Attorney Michael Dailey has tough decisions to make when he advises his bank clients how to adhere to the Department of Labor’s (DOL) regulations on fiduciary responsibilities. If he tells them to continue with compliance changes they’ve made thus far, he risks having them complete lots of work that they potentially won’t need. But if he tells them to dismantle what they’ve already done, he risks having them lose valuable accomplishments.
So as a partner in Louisville-based Dinsmore & Shohl LLP, Dailey advises his bank clients to “put things on hold but be ready to go back—and don’t scrap anything you’ve already done.”
Financial service firms’ wealth management departments find themselves in regulatory limbo when it comes to following regulation implemented under President Obama in 2016. And that means “limbo” in every sense of the word—whether waiting in that challenging, in-between space, or bending over backwards to clear an ever-moving bar.
Many financial firms thought they had the situation in control and worked toward a Jan. 1, 2018, deadline imposed by the Obama administration. But then in this past fall, the Trump administration extended that deadline—all the way to July 1, 2019—and said it would review the requirements and possibly make changes.
With the prospect of a watered-down or scrapped rule, some in the wealth management space might find themselves tempted to drag their fiduciary feet. But in all likelihood, financial service firms will still have to make some changes in how they do business—or will want to, lest they face the scrutiny of skeptical clients. Thus, bad PR might accomplish what regulation doesn’t: Does anyone want to be known as the wealth manager who blows off fiduciary concerns?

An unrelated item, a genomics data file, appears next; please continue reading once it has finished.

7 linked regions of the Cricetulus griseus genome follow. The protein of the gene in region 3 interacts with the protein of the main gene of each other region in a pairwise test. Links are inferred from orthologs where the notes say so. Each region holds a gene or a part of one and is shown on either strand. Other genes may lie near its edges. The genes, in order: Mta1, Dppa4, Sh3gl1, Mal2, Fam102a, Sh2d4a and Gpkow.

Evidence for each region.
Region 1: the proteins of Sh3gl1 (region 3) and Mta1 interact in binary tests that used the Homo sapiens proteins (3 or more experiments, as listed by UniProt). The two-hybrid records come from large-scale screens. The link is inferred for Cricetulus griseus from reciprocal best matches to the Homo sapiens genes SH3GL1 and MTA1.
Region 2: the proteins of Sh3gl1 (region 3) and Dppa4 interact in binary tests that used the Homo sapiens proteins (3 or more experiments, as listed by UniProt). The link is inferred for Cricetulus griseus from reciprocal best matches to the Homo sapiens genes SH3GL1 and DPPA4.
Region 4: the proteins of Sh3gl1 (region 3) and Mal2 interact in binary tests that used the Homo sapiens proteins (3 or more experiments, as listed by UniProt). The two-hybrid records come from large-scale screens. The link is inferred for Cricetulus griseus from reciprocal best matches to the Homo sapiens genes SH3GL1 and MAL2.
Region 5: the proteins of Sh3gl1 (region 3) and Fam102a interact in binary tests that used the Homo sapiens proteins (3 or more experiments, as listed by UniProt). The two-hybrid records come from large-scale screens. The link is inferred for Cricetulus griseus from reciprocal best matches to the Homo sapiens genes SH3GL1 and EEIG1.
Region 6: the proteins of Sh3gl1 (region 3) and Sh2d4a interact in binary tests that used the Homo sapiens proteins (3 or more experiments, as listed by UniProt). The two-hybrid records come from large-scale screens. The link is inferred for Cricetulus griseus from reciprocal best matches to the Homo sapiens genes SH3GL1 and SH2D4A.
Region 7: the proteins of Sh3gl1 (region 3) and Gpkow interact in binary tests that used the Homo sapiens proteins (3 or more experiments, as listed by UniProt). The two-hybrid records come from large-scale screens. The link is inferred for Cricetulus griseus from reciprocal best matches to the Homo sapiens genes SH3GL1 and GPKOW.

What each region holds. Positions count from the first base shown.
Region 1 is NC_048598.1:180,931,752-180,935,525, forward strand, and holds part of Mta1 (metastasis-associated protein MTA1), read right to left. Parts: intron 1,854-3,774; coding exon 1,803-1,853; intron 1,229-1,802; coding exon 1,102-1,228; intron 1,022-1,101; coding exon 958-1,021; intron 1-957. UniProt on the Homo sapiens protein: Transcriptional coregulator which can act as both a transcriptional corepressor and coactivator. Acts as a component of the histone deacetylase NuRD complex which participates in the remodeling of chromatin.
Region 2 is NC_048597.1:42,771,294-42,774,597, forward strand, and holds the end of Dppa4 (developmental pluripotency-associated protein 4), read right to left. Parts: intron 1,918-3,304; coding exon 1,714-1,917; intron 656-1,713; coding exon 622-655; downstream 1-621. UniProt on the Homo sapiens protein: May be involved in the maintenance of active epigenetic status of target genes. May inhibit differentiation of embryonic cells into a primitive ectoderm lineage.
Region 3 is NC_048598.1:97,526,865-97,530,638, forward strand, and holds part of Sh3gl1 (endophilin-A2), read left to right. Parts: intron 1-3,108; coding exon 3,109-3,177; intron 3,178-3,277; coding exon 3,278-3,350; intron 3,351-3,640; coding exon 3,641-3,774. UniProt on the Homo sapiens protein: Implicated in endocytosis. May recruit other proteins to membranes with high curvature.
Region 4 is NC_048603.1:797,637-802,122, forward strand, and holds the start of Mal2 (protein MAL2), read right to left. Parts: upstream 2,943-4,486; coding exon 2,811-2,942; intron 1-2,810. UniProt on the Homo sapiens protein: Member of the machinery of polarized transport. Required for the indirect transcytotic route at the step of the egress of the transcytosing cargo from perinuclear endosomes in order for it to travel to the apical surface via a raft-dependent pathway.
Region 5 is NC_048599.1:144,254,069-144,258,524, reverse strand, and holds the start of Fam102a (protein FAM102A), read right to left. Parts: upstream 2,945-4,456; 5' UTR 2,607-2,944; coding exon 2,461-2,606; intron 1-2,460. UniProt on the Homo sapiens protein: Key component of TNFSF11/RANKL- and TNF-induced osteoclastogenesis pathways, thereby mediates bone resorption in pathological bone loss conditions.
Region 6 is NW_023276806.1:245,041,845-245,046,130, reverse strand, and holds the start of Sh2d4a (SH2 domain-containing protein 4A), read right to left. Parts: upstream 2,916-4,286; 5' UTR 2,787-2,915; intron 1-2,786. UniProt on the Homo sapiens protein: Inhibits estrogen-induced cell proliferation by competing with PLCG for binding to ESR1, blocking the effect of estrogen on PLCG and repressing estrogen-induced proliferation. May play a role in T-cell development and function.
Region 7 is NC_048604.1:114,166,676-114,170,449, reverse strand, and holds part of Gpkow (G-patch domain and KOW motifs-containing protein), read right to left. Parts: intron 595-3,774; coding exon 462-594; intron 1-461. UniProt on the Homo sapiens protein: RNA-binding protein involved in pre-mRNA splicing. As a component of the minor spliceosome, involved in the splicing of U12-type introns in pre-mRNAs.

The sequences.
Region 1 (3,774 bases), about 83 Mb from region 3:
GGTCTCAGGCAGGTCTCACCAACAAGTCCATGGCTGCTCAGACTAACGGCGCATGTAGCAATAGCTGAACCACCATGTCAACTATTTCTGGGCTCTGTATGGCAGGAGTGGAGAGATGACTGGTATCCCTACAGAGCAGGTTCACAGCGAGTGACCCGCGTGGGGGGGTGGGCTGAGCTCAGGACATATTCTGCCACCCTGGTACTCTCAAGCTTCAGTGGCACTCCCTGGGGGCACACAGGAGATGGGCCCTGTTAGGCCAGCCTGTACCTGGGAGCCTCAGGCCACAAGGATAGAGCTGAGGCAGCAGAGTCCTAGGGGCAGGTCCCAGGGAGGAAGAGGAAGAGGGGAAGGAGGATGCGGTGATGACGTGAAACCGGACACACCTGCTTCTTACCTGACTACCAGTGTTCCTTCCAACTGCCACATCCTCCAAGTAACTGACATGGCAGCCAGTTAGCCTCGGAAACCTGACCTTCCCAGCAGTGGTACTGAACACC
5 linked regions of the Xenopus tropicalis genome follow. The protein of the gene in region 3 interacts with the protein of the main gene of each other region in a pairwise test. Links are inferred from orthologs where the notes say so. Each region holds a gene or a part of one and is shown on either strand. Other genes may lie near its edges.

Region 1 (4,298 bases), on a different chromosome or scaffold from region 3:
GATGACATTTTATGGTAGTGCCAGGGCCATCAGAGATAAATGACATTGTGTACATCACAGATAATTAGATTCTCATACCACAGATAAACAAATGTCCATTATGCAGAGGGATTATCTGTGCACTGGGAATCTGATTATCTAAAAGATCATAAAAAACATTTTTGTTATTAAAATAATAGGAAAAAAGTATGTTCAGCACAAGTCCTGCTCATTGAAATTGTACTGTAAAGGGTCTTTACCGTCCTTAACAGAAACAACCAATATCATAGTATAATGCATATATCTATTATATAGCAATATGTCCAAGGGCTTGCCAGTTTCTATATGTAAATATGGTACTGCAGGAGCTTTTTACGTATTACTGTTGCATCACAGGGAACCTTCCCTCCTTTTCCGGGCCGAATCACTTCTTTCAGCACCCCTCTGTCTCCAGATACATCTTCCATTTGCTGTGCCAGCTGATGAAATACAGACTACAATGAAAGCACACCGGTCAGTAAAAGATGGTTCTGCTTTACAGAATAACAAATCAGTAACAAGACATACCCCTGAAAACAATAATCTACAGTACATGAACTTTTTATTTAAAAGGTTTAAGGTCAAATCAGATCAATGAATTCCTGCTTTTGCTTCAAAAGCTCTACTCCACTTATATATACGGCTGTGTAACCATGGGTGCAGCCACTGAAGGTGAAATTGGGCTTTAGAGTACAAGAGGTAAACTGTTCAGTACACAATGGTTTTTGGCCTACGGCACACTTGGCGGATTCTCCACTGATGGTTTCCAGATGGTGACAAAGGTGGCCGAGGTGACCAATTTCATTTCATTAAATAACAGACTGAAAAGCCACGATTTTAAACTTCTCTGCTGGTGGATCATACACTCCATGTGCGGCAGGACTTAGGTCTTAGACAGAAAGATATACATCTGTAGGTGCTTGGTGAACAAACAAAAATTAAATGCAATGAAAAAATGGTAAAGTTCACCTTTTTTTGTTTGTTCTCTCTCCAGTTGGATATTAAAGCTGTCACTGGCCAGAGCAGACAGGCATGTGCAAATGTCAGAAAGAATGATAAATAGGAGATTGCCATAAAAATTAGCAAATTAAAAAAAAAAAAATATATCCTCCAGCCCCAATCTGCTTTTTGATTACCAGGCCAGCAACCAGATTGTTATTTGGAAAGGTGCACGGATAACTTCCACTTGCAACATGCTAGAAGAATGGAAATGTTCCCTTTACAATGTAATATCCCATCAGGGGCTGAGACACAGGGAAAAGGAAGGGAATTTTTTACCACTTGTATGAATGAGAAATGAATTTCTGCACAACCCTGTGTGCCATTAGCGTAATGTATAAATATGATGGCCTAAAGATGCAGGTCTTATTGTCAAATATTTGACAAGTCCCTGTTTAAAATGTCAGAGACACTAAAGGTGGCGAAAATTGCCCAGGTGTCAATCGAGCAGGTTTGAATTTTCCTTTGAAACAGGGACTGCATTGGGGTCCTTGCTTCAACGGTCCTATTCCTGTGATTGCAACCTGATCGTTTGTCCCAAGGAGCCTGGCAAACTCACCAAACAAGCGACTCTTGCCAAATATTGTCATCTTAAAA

In essence, the ruling requires greater documentation of what financial service firms do to fulfill their fiduciary responsibilities—that is, always acting in the best interests of the customer when it comes to offering retirement planning advice and putting people before products.
The DOL wants evidence that wealth managers don’t put risk-sensitive seniors in high-risk investments—or promote products that get them the biggest commissions, regardless of performance.
Annuities, for example, often generate higher commissions for brokers, but can carry high fees or charges that may lower the return for the investor. There also have been reports of financial service firms that talked investors into rolling over 401 (k) accounts away from low-cost company plans to private investment plans with higher fees.
Under the new rule, advisors must reveal any conflicts of interest and spell out their fees and commissions—clearly—in dollar amounts.
Explaining the need for changes in a White House paper on “Middle Class Economics,” Obama administration members claimed that “Wall Street firms benefit from backdoor payments and hidden fees if they talk responsible Americans into buying bad retirement investments—with high costs and low returns.” The report estimates that even a 1-percentage-point-lower return could amount to hundreds of thousands of dollars of losses in the portfolios of middle class investors.